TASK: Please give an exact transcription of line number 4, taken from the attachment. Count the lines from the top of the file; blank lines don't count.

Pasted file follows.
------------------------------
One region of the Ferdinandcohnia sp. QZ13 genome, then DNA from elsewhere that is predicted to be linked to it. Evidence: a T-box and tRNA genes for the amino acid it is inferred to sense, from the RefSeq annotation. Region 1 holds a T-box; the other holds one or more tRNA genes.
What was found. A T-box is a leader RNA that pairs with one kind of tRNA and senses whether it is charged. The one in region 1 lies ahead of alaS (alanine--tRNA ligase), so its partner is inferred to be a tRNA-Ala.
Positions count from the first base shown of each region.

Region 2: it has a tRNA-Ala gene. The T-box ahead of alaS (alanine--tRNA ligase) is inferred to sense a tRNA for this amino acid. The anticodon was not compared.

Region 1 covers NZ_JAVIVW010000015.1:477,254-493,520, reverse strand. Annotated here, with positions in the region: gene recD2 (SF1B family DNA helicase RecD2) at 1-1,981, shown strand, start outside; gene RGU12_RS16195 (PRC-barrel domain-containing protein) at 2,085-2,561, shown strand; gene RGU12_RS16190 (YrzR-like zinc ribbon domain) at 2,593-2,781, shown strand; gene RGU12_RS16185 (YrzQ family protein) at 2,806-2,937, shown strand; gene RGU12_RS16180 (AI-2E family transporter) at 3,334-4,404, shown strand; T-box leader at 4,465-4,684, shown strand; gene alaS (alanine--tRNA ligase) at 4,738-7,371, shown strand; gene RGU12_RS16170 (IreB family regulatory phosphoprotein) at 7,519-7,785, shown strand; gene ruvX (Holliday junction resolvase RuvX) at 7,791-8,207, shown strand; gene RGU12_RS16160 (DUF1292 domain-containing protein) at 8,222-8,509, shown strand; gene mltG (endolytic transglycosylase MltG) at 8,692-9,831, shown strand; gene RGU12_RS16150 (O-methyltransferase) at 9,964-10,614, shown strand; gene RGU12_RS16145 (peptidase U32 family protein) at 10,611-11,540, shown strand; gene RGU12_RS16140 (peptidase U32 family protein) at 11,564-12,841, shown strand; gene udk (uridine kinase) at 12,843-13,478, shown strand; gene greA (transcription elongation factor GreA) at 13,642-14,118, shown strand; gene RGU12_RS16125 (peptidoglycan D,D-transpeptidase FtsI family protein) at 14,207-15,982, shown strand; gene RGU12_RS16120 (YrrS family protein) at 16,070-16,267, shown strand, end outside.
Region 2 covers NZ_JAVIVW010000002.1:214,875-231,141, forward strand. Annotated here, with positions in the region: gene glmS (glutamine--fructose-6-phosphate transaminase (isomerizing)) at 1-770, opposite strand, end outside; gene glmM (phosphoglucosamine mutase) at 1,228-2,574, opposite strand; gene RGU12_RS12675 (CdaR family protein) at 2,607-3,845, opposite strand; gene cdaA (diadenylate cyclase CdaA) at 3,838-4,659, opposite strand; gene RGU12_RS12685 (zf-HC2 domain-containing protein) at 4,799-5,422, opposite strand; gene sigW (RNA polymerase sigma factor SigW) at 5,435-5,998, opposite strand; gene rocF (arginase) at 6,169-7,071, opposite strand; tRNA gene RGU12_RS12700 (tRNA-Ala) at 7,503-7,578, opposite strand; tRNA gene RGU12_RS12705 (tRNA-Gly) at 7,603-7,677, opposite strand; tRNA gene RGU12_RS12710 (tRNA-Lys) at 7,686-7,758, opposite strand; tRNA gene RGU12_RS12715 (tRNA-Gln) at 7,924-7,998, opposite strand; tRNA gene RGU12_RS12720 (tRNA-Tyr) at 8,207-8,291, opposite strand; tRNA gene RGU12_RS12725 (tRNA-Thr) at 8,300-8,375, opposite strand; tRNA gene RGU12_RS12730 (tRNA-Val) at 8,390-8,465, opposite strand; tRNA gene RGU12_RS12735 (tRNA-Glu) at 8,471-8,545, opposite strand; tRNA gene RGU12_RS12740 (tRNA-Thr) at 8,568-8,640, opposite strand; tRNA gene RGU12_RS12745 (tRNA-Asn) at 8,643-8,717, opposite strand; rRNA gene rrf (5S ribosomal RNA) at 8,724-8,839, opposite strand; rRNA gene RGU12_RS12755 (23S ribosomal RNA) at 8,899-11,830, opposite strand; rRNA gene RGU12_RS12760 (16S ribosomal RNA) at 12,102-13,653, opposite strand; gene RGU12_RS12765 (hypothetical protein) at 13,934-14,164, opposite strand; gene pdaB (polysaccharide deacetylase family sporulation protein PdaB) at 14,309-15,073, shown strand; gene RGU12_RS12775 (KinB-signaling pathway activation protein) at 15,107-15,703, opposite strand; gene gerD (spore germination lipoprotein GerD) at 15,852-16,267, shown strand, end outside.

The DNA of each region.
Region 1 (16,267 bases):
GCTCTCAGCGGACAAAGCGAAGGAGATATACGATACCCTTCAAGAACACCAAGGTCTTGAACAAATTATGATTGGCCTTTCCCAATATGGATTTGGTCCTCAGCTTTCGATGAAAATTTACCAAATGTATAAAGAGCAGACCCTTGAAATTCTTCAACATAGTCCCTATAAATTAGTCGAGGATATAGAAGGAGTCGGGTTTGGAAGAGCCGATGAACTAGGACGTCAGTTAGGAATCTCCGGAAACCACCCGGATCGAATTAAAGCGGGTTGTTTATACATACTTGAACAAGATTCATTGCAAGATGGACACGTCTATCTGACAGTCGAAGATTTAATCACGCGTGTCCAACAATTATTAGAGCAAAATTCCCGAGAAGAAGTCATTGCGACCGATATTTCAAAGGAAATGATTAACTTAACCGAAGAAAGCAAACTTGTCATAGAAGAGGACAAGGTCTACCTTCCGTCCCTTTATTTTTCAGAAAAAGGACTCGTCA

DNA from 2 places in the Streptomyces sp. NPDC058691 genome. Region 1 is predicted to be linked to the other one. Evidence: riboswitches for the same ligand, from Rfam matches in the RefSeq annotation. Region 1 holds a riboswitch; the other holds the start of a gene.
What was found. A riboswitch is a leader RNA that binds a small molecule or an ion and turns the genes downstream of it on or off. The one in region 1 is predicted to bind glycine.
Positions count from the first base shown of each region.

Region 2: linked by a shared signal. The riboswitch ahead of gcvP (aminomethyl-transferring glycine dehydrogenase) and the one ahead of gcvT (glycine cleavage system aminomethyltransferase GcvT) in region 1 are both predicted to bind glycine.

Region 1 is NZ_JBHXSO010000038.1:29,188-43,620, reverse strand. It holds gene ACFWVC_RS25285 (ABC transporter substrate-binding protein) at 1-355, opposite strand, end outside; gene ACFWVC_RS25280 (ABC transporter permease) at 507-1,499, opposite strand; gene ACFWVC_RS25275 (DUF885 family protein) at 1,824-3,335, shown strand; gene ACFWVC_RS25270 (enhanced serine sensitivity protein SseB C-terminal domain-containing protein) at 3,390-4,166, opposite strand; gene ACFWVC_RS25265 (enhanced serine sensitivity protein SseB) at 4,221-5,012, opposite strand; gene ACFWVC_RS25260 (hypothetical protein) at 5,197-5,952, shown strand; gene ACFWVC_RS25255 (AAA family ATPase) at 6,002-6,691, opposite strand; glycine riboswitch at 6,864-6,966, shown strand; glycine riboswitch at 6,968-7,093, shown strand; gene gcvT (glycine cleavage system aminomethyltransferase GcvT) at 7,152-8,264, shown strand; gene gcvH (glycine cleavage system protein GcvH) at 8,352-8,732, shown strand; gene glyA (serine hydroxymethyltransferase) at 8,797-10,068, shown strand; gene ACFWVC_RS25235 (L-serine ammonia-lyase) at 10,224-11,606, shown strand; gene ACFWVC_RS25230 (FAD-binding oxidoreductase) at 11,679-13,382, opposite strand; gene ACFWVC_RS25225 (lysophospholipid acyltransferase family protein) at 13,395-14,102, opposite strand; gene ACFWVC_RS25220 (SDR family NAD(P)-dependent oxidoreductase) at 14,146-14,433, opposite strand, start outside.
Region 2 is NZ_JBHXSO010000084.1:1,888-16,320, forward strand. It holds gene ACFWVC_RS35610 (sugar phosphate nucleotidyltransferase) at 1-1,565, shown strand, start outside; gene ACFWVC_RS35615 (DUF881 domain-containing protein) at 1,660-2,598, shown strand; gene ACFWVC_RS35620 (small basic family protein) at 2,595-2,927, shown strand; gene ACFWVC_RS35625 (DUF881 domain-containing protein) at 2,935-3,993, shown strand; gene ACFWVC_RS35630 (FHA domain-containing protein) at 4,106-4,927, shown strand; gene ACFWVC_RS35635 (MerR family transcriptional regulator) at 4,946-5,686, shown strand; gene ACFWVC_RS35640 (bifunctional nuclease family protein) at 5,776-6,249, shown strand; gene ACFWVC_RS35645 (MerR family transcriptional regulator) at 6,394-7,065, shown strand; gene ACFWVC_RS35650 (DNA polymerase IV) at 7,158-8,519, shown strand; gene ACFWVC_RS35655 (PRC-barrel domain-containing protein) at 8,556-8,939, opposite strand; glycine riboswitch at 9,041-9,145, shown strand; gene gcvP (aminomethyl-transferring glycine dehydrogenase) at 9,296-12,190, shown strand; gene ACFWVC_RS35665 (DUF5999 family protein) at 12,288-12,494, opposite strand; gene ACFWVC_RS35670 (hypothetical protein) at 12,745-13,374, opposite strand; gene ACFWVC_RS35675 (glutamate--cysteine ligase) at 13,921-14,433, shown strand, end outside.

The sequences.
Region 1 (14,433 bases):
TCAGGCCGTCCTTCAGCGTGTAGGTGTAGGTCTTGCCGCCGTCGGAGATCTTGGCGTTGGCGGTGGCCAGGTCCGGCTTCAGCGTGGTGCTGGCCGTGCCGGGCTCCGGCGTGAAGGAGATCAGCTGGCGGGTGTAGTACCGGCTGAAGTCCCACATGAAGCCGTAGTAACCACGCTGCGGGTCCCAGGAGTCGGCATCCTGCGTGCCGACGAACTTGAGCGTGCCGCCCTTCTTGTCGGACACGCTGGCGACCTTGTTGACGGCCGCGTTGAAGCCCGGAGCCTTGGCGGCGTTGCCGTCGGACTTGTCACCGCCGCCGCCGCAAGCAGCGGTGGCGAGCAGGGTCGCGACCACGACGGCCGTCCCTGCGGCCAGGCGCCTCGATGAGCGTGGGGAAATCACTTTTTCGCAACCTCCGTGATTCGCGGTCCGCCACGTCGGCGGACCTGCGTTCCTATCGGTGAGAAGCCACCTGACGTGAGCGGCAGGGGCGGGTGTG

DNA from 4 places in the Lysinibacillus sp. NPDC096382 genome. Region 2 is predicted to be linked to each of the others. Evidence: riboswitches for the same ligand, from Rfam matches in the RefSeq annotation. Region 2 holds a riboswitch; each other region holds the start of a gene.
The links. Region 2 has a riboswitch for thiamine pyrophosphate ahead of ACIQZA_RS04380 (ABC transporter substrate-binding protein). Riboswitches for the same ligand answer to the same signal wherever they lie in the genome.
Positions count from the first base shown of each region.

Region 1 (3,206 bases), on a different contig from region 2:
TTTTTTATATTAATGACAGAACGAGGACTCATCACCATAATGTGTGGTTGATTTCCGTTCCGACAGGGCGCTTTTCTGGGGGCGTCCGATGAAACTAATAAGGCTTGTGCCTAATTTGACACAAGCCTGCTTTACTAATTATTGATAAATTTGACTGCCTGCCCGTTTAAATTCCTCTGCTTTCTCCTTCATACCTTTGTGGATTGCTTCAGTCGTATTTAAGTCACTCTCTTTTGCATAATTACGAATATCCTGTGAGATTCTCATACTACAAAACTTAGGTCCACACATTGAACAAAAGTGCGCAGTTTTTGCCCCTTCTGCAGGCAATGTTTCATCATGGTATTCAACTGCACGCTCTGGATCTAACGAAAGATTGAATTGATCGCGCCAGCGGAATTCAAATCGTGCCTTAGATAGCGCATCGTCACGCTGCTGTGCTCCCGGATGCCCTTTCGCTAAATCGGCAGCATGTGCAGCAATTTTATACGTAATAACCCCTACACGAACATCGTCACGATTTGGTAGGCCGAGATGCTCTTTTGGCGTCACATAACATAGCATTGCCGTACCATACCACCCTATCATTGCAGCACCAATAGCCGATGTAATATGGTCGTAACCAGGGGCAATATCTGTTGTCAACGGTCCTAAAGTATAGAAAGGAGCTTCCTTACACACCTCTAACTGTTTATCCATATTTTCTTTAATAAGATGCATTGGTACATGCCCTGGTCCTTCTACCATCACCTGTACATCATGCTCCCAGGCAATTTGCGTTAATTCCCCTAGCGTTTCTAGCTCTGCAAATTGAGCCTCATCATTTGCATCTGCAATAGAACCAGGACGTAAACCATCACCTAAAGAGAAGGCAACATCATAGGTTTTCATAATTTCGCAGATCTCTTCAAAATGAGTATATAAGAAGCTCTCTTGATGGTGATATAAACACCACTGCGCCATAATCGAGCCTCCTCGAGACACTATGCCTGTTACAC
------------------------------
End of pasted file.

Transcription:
Region 2: it has a tRNA-Ala gene. The T-box ahead of alaS (alanine--tRNA ligase) is inferred to sense a tRNA for this amino acid. The anticodon was not compared.